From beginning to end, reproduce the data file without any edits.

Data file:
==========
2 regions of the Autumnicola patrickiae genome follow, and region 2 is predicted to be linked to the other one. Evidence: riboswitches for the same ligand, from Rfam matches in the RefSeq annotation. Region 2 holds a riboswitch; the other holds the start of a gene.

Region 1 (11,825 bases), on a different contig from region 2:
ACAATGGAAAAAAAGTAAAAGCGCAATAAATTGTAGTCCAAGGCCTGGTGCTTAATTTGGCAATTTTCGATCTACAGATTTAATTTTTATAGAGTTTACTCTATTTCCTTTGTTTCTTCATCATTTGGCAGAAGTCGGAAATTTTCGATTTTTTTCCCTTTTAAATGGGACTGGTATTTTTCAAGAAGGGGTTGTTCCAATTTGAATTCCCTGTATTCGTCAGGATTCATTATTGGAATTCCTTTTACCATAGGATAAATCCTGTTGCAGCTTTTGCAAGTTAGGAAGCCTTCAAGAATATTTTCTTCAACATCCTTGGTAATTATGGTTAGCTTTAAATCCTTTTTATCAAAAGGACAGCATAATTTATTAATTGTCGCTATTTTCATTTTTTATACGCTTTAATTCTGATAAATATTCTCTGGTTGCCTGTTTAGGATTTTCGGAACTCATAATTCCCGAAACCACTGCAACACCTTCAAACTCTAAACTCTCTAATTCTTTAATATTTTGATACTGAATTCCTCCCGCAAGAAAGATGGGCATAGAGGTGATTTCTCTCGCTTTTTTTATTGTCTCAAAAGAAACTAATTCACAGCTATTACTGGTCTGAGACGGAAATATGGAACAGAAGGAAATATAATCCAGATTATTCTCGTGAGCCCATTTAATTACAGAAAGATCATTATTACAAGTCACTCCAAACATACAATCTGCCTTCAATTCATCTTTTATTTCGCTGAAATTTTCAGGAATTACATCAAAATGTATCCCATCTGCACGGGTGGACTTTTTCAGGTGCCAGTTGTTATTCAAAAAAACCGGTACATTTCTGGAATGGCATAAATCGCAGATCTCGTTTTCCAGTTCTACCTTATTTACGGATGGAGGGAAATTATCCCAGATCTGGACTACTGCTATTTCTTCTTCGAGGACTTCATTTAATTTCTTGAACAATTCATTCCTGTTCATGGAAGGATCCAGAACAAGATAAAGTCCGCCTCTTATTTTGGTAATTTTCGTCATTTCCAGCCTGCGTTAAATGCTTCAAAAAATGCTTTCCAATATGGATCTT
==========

2 regions of the Autumnicola patrickiae genome follow, and region 2 is predicted to be linked to the other one. Evidence: riboswitches for the same ligand, from Rfam matches in the RefSeq annotation. Region 2 holds a riboswitch; the other holds the start of a gene.

Region 1 (11,825 bases), on a different contig from region 2:
ACAATGGAAAAAAAGTAAAAGCGCAATAAATTGTAGTCCAAGGCCTGGTGCTTAATTTGGCAATTTTCGATCTACAGATTTAATTTTTATAGAGTTTACTCTATTTCCTTTGTTTCTTCATCATTTGGCAGAAGTCGGAAATTTTCGATTTTTTTCCCTTTTAAATGGGACTGGTATTTTTCAAGAAGGGGTTGTTCCAATTTGAATTCCCTGTATTCGTCAGGATTCATTATTGGAATTCCTTTTACCATAGGATAAATCCTGTTGCAGCTTTTGCAAGTTAGGAAGCCTTCAAGAATATTTTCTTCAACATCCTTGGTAATTATGGTTAGCTTTAAATCCTTTTTATCAAAAGGACAGCATAATTTATTAATTGTCGCTATTTTCATTTTTTATACGCTTTAATTCTGATAAATATTCTCTGGTTGCCTGTTTAGGATTTTCGGAACTCATAATTCCCGAAACCACTGCAACACCTTCAAACTCTAAACTCTCTAATTCTTTAATATTTTGATACTGAATTCCTCCCGCAAGAAAGATGGGCATAGAGGTGATTTCTCTCGCTTTTTTTATTGTCTCAAAAGAAACTAATTCACAGCTATTACTGGTCTGAGACGGAAATATGGAACAGAAGGAAATATAATCCAGATTATTCTCGTGAGCCCATTTAATTACAGAAAGATCATTATTACAAGTCACTCCAAACATACAATCTGCCTTCAATTCATCTTTTATTTCGCTGAAATTTTCAGGAATTACATCAAAATGTATCCCATCTGCACGGGTGGACTTTTTCAGGTGCCAGTTGTTATTCAAAAAAACCGGTACATTTCTGGAATGGCATAAATCGCAGATCTCGTTTTCCAGTTCTACCTTATTTACGGATGGAGGGAAATTATCCCAGATCTGGACTACTGCTATTTCTTCTTCGAGGACTTCATTTAATTTCTTGAACAATTCATTCCTGTTCATGGAAGGATCCAGAACAAGATAAAGTCCGCCTCTTATTTTGGTAATTTTCGTCATTTCCAGCCTGCGTTAAATGCTTCAAAAAATGCTTTCCAATATGGATCTT